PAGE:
• a reduction in tariffs to contain input prices and facilitate industrial restructuring, compensating partially for the exchange rate depreciation;
  • tax incentives to stimulate new investment in competitive and labour absorbing projects;
  • speeding up the restructuring of state assets to optimise investment resources

This open embrace of free trade, privatisation, low spending and corporate investment did come with some benefits. Despite an initial rise in unemployment to above 30% (still a national record today), unemployment did drop to below 22%. 

As pictured below, these economic policies were at first devastating for employment but eventually led to the lowest unemployment rate in the past couple of decades. 

At the same time, a research paper showed that some of the failures of South Africa’s economic policy was due to its history of apartheid which left weak institutions, inadequate spatial development, a vacuum for politcisation of state-owned resources, and low productivity and low efficiency in some industries.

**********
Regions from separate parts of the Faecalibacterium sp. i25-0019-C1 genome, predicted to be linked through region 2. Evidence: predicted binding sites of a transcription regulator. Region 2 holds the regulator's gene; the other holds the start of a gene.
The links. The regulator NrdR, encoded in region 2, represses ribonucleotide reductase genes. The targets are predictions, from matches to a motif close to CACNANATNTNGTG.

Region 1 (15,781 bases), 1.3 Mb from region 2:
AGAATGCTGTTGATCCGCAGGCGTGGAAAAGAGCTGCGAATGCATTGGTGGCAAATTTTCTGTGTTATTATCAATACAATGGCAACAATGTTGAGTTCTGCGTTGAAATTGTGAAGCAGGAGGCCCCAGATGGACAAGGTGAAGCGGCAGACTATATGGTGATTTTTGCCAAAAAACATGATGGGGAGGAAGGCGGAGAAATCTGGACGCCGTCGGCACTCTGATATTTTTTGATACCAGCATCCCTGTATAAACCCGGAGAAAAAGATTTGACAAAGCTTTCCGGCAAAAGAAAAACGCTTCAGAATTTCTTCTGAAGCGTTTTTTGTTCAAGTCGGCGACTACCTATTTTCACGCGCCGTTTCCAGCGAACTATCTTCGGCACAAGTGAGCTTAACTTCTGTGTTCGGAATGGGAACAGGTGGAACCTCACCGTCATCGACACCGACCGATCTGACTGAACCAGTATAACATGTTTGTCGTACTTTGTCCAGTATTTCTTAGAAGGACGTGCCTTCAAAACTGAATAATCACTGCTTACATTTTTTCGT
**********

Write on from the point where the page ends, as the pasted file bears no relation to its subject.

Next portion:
The project of apartheid was, after all, to create a well-functioning country for white citizens and a wasteland for poor black South Africans. Implementing capitalism given this inequality would mostly benefit the well-developed white country while exploiting the poorly-developed black country. That’s the issue. Today, South Africa is one of the most unequal societies in the world, precisely because the wealthy continue to grow their wealth while the poor continue to suffer. Capitalism, wherever implemented creates the sense that life is massively improving for everyone, but reserves most of those benefits for an economic elite — the “other people.”